In India as well, population growth rates have slowed considerably for two of its three largest cities, Mumbai and Kolkata, while New Delhi has become the country’s largest megalopolis. More rapid population growth has taken place in mid-sized cities such as Hyderabad, Pune, Chennai and Bangalore, as well as in smaller cities like Coimbatore, home to 2.5 million, that have seen much of the country’s industrial and tech growth.
Urban decentralization has become something of a theme of the government of prime minister Narendra Modi, who implemented a programme of “rurbanization” as chief minister of the state of Gujarat. Villages are still home to the vast majority of Indians and serve as the primary source of new urban migrants. Modi speaks of human settlements with the “heart of a village” and developing “the facilities of the city”.
Singapore-based scholar Kris Hartley notes a shift of industrial and even service businesses to more rural locales in South-east Asian countries like Thailand, Vietnam and Indonesia, and parts of China. As megacities become more crowded, congested and difficult to manage, Hartley suggests, companies in these areas are finding it more convenient, less costly and better for the families of their employees to locate further away.
Slowdown in Chinese megacities
Since the start of the millennium, China’s largest cities have experienced some of the most rapid growth in world history.
During 2000-2010, the population of the 21 largest grew by 2.2% annually. Shanghai and Beijing added between 6 and 7 million residents, growing by 3.4% and 3.9% each year respectively.
But since 2010, average annual growth has fallen to 1.2%, with Shanghai and Beijing slowing to 1.3% and 2.3%. Of China’s 10 most populous cities, only Tianjin has grown faster than during the 2000s — as it welcomes former residents of Beijing.
According to UN estimates, 99% of all population growth between 2010 and 2100 will take place in developing countries, some 83% in Africa followed by 13% in Asia, particularly the less developed parts. Rather than an indicator of the future, megacity growth in these regions increasingly is something of a lagging indicator of an early phase of urbanization. Growth projections suggest the evolution of two more megacities in Africa: Johannesburg-East Rand in South Africa and Luanda in Angola. They will join Lagos in Nigeria, the rapidly growing and poor megacities Cairo and Kinshasa, as well as Karachi in Pakistan.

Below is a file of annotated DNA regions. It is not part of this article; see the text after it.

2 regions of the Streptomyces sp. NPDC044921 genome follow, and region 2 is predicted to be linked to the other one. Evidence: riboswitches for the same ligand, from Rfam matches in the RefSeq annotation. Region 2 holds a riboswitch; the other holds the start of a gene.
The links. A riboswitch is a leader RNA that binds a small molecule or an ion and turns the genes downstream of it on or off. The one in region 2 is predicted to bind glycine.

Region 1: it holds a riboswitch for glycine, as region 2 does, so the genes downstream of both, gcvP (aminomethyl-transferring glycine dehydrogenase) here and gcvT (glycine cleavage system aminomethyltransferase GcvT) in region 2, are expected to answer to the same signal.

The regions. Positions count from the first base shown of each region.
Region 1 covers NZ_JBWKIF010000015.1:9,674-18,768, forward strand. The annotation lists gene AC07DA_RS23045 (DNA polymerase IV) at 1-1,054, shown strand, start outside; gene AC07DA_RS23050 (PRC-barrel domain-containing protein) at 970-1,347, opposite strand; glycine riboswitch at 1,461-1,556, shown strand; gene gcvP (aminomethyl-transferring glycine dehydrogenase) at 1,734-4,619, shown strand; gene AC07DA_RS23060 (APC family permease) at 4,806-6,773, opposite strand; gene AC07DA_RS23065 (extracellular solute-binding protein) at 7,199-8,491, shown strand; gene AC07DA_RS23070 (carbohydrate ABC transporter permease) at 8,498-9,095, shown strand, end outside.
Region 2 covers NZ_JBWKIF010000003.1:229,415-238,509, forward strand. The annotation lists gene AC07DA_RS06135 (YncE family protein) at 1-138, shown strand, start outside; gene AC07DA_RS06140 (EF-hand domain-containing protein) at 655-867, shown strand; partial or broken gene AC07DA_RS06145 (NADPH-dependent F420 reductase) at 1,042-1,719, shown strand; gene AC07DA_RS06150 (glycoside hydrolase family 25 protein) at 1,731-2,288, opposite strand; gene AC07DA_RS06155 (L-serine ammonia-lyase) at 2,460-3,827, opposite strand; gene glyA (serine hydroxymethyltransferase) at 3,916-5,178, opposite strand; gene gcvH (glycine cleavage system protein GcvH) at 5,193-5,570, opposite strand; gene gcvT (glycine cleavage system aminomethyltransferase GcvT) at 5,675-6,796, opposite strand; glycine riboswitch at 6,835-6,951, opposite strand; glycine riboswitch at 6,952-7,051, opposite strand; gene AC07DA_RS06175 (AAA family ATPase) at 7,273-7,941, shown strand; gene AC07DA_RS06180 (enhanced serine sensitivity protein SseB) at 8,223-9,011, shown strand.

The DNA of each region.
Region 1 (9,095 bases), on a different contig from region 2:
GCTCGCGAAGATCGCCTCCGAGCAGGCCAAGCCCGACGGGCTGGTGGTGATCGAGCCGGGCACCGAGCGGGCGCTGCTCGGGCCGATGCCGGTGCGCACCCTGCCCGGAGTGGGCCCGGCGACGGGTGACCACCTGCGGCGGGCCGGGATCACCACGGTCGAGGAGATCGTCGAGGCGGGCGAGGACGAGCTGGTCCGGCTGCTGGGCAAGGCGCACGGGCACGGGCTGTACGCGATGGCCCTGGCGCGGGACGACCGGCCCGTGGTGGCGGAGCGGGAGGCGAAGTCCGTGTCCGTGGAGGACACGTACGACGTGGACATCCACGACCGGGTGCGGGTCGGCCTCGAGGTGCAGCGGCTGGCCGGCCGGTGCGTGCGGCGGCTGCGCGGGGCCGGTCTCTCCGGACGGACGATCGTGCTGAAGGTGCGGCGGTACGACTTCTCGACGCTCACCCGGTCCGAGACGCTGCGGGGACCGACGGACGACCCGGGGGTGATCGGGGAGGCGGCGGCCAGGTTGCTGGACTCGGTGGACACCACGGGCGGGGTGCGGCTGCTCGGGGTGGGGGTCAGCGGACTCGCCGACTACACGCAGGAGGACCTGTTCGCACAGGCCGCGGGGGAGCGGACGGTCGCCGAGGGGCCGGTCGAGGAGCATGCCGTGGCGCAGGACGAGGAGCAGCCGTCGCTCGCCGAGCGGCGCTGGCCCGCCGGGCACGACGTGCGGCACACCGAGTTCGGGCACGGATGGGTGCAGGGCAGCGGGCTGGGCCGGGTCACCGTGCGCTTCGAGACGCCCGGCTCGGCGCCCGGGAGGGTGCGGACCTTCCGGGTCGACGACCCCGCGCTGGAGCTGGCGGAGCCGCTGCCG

As is the case in India, these cities will likely be most prolific in producing slums. Worldwide there are now as many as a billion denizens of these depressed areas, threatening the social stability not only of their countries but also of the world, as they tend to generate high levels of both random violence and more organized forms of thuggery, including terrorism.
One does not have to be a Gandhian idealist to suggest that perhaps dispersion, not concentration, provides a better model for future urban growth in developing countries. Ultimately, a shift toward dispersion — both within regions and between them — has been made more feasible by new technology. Smaller cities and even villages are no longer as economically isolated and are brought closer to the outside world through the use of cell phones and the internet. Economic growth in these places could help stem megacity migration.
Such ideas need to be heard more in the discussion about cities in the developing world. We need to confront the urban future with radical new thinking. Rather than foster an urban form that demands heroic survival, we should focus on ways to create cities that offer a more prosperous, healthful and even pleasant life for their citizens.
Joel Kotkin is executive editor of NewGeography.com. A longer version of this article appeared on Forbes.com